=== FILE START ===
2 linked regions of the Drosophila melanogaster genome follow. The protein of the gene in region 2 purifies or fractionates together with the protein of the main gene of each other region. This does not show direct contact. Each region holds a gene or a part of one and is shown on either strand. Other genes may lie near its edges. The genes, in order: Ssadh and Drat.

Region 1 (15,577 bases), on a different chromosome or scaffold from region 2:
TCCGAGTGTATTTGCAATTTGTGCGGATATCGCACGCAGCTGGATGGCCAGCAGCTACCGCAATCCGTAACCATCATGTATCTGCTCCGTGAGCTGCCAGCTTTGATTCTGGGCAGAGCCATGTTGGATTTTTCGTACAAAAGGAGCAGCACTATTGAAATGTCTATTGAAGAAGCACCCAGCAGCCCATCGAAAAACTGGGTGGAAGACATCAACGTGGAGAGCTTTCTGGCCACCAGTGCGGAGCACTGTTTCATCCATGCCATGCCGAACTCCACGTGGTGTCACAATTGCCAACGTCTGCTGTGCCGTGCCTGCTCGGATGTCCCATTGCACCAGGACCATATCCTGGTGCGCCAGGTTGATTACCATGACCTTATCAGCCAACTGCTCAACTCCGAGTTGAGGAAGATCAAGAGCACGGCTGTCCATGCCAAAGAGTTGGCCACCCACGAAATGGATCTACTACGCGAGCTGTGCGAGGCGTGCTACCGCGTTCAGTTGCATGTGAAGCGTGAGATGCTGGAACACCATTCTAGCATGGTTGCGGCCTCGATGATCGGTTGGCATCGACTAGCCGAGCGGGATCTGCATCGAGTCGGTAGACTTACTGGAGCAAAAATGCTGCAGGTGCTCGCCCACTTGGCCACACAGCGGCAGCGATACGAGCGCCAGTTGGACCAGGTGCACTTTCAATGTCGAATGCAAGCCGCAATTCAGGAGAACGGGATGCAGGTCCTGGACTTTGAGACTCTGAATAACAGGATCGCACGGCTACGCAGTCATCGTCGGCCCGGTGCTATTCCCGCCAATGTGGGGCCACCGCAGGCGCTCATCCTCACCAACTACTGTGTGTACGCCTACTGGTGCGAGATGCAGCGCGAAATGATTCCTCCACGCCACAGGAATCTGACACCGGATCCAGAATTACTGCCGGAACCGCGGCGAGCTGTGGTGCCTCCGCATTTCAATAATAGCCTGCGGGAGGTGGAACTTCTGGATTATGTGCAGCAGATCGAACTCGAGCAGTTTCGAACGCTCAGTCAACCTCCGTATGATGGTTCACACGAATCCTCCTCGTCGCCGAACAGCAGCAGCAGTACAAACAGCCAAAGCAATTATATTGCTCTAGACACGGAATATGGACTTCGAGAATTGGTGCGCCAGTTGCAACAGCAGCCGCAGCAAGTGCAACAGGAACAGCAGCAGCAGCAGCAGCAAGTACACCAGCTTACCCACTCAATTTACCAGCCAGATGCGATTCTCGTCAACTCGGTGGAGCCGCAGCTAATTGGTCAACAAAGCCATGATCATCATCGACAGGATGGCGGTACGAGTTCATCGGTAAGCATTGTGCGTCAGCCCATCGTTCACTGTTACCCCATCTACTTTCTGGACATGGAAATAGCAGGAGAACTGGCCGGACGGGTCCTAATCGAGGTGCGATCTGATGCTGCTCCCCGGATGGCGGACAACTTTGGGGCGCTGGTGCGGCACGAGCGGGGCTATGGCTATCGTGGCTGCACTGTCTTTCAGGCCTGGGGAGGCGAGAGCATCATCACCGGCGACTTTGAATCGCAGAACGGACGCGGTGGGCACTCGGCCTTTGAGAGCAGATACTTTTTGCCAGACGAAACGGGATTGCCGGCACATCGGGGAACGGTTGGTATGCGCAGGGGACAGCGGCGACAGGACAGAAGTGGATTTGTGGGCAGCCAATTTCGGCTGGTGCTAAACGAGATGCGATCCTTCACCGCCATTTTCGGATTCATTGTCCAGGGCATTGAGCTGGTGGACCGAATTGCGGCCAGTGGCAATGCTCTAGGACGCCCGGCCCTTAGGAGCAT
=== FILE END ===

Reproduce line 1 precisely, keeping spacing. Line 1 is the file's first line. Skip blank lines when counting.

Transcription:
2 linked regions of the Drosophila melanogaster genome follow. The protein of the gene in region 2 purifies or fractionates together with the protein of the main gene of each other region. This does not show direct contact. Each region holds a gene or a part of one and is shown on either strand. Other genes may lie near its edges. The genes, in order: Ssadh and Drat.